Deposing the Throne…part the first…

An issue with the Cupola Art building is (big booming echo)THE THRONE(/end big booming echo).

The Throne is the name that anybody that’s ever seen it immediately and universally dubbed the bathroom in the building. Essentially, due to various alterations and problems over its history, by the time we owned the building the bathroom consisted of a toilet…on a platform, basically overlooking the entire mezzanine, and with a straight-line view of the top of the stairs. No walls. No sink. Not even a curtain. You are, no question, truly the king of all you survey when you sit on this thing.

The Throne

The Throne


I should mention that us male types (pointers vs setters) also have difficulty with the approach here. An understanding of ballistics and diaphragm control of an extraordinary sort are required since we can’t actually stand in front of this thing. Headroom is an issue as well.

Anyway, there is a definite need for a decent bathroom in the place. Since there never was one on the ground floor, some substantial work is required to add one.

Ah well. What’s a little work?

After pondering for some time, I decided that pretty much whatever use the building was put to, a pair of ADA compliant bathrooms would make it a nicer place. This is not actually required due to the age and history of the building, but, I really felt bathrooms on the ground floor are a necessity in any public building, and if I’m installing them, it’s a simple matter to make them complaint.

After lots of measuring, some thoughts about various configurations, and a few anxious glances at the moths flying out of my wallet, I came up with a layout that maximizes space, solves all the problems, and provides a good setup for pretty much whatever use the building gets put to in the future.

This weekend we framed it up. You DO know though…that no project like this can be pondered without several more becoming obviously necessary, right?

The bathrooms are to be framed under the mezzanine, with the doors into them forming a “hall” to the interior door that leads upstairs. After careful measurement, I determined the mezzanine had sagged in the middle. A little poking around immediately showed me why.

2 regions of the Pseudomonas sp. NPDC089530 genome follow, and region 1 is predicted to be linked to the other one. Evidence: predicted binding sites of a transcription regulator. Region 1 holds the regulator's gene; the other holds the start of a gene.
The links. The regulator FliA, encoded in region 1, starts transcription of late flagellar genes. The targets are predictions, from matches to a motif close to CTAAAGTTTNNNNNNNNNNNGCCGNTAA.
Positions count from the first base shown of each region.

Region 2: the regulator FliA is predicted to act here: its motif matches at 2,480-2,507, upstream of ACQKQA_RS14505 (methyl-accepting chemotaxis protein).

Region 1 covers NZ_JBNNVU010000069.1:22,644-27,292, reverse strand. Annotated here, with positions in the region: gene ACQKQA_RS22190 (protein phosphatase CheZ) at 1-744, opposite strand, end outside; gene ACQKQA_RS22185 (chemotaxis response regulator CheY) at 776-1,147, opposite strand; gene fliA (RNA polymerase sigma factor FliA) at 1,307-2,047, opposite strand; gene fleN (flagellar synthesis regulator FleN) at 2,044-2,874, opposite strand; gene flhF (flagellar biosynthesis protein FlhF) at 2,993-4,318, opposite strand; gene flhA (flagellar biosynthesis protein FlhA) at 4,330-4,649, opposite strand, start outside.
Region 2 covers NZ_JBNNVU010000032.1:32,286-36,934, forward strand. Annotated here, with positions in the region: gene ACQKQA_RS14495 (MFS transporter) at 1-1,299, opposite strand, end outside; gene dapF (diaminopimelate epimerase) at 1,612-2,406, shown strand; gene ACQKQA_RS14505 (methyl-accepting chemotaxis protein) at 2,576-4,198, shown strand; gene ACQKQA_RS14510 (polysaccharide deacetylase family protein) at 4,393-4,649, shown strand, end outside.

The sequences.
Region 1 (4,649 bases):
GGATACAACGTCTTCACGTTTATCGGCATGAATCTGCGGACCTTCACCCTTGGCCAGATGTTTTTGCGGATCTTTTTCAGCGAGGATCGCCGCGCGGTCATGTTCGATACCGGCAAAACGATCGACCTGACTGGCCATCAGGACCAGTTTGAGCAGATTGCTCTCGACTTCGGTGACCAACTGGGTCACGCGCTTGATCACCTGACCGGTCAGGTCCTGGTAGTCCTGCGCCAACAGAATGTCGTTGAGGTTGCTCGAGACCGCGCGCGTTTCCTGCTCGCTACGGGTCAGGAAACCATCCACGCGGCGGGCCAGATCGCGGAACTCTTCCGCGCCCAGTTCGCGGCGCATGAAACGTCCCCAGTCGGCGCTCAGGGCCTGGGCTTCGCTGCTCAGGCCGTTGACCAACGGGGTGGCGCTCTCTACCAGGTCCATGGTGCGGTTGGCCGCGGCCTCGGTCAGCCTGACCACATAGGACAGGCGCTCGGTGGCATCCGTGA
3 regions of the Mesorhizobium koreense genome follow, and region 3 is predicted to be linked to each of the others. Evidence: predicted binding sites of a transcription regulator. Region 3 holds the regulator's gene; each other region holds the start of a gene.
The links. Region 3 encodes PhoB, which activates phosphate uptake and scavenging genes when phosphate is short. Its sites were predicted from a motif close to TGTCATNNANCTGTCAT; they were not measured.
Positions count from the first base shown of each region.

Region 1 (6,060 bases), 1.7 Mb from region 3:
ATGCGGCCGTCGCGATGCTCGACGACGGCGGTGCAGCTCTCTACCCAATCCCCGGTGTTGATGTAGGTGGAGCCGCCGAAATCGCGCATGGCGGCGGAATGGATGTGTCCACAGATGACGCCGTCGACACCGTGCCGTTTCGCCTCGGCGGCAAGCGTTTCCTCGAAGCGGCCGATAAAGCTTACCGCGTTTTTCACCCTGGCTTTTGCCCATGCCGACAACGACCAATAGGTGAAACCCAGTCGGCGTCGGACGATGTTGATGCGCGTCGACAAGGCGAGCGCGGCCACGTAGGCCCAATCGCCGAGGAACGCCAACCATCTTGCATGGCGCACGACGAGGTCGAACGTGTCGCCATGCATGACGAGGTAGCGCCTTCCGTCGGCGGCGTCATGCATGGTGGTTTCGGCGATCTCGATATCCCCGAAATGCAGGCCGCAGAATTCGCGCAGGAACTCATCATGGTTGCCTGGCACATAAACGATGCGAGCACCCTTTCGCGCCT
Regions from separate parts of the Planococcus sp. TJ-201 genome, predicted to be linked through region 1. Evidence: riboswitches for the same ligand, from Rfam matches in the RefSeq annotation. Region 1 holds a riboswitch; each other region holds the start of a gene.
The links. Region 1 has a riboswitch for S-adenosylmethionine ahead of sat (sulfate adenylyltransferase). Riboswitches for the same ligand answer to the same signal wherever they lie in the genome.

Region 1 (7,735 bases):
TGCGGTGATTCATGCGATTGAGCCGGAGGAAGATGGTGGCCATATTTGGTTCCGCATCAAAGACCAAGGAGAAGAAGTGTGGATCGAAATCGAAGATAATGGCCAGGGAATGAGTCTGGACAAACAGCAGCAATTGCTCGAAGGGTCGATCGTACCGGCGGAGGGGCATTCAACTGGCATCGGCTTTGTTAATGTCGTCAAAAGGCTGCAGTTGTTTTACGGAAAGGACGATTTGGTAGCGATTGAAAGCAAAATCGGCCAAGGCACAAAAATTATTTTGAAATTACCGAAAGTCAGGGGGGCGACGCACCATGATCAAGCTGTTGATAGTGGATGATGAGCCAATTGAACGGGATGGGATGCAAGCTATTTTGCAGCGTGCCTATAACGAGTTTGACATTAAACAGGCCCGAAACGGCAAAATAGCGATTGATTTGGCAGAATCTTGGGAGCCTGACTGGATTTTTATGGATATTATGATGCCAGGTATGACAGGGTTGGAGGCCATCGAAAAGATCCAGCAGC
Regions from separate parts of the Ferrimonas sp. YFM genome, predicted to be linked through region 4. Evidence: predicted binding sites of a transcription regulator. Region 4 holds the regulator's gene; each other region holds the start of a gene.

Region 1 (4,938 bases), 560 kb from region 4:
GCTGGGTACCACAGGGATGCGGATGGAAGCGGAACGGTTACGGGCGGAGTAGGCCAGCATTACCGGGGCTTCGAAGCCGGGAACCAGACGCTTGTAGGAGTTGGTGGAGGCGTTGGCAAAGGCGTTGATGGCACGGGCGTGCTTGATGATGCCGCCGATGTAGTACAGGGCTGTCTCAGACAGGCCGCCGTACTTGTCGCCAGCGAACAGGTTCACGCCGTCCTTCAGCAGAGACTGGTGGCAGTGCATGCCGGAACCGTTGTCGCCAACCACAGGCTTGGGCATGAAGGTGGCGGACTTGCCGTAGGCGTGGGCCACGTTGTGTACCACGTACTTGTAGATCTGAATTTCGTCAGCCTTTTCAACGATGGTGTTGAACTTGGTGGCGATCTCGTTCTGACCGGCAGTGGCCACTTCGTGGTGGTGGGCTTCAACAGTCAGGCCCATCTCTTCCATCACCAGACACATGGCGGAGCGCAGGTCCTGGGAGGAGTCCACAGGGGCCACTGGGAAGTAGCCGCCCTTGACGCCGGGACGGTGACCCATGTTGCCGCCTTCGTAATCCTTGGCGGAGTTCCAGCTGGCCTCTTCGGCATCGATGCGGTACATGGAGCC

The cut/missing support.

The cut/missing support. Note the high-strength 1×4 nailed across the joist joint to do…something…I guess…


There used to be a support beam across the middle. You can see in the pic above that it was cut out. It also acts as a header for the mezzanine stairs. All the joists under the mezzanine are two parters…and the beam supported the joint.

The result of it missing is the sag and bounce. I’m unsure what’s holding the stairs up there at all.

The new bathroom walls will take the load and provide support most of the way across the center of the mez…there is a double wall for the plumbing chase, and I’ll cut that stairway header out and add a new beam from there to cover the rest.

That meant careful jacking of the mezzanine deck, and building walls precisely the right measurement to stand up and sledge into place.

Anyway, framing is done. I’ve two 8×7 bathrooms (one with a shower stall) laid out. 70 2×4’s, and 10 treated (sill plates) to get this done. I still have to add the stairway header.

Nailguns, sledge hammers, jackposts, and a saw with a fricken laser on it. Life is good!

Many thanks to my step-dad and nephew for the assistance this weekend!